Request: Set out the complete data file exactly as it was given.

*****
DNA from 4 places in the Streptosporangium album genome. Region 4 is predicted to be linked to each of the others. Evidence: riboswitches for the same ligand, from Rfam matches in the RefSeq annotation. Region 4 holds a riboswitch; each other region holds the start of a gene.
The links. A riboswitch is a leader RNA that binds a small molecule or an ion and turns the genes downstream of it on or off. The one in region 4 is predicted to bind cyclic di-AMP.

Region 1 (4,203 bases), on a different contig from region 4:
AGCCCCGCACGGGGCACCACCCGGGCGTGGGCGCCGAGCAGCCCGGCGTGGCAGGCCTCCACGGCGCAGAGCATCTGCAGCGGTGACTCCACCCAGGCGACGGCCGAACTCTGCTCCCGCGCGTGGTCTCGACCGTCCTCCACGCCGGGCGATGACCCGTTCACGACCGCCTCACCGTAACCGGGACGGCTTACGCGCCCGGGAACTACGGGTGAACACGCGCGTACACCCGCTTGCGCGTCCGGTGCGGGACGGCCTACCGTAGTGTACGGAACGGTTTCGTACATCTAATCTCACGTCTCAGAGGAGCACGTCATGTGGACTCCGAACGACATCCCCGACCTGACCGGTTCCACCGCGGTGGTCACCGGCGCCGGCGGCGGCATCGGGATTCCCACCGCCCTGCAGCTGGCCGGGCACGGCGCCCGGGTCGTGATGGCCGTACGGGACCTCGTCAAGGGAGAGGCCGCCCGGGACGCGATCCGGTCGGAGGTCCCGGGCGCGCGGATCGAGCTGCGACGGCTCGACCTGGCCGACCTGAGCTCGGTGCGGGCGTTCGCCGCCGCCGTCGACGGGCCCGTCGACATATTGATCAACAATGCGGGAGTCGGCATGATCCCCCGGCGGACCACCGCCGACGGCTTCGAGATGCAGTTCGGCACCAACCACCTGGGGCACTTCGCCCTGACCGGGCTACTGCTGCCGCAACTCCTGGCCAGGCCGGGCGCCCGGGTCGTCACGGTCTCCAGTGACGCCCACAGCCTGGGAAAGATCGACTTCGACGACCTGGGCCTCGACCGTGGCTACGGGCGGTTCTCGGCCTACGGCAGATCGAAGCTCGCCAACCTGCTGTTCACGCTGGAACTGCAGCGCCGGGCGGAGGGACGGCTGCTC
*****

DNA from 4 places in the Streptosporangium album genome. Region 4 is predicted to be linked to each of the others. Evidence: riboswitches for the same ligand, from Rfam matches in the RefSeq annotation. Region 4 holds a riboswitch; each other region holds the start of a gene.
The links. A riboswitch is a leader RNA that binds a small molecule or an ion and turns the genes downstream of it on or off. The one in region 4 is predicted to bind cyclic di-AMP.

Region 1 (4,203 bases), on a different contig from region 4:
AGCCCCGCACGGGGCACCACCCGGGCGTGGGCGCCGAGCAGCCCGGCGTGGCAGGCCTCCACGGCGCAGAGCATCTGCAGCGGTGACTCCACCCAGGCGACGGCCGAACTCTGCTCCCGCGCGTGGTCTCGACCGTCCTCCACGCCGGGCGATGACCCGTTCACGACCGCCTCACCGTAACCGGGACGGCTTACGCGCCCGGGAACTACGGGTGAACACGCGCGTACACCCGCTTGCGCGTCCGGTGCGGGACGGCCTACCGTAGTGTACGGAACGGTTTCGTACATCTAATCTCACGTCTCAGAGGAGCACGTCATGTGGACTCCGAACGACATCCCCGACCTGACCGGTTCCACCGCGGTGGTCACCGGCGCCGGCGGCGGCATCGGGATTCCCACCGCCCTGCAGCTGGCCGGGCACGGCGCCCGGGTCGTGATGGCCGTACGGGACCTCGTCAAGGGAGAGGCCGCCCGGGACGCGATCCGGTCGGAGGTCCCGGGCGCGCGGATCGAGCTGCGACGGCTCGACCTGGCCGACCTGAGCTCGGTGCGGGCGTTCGCCGCCGCCGTCGACGGGCCCGTCGACATATTGATCAACAATGCGGGAGTCGGCATGATCCCCCGGCGGACCACCGCCGACGGCTTCGAGATGCAGTTCGGCACCAACCACCTGGGGCACTTCGCCCTGACCGGGCTACTGCTGCCGCAACTCCTGGCCAGGCCGGGCGCCCGGGTCGTCACGGTCTCCAGTGACGCCCACAGCCTGGGAAAGATCGACTTCGACGACCTGGGCCTCGACCGTGGCTACGGGCGGTTCTCGGCCTACGGCAGATCGAAGCTCGCCAACCTGCTGTTCACGCTGGAACTGCAGCGCCGGGCGGAGGGACGGCTGCTC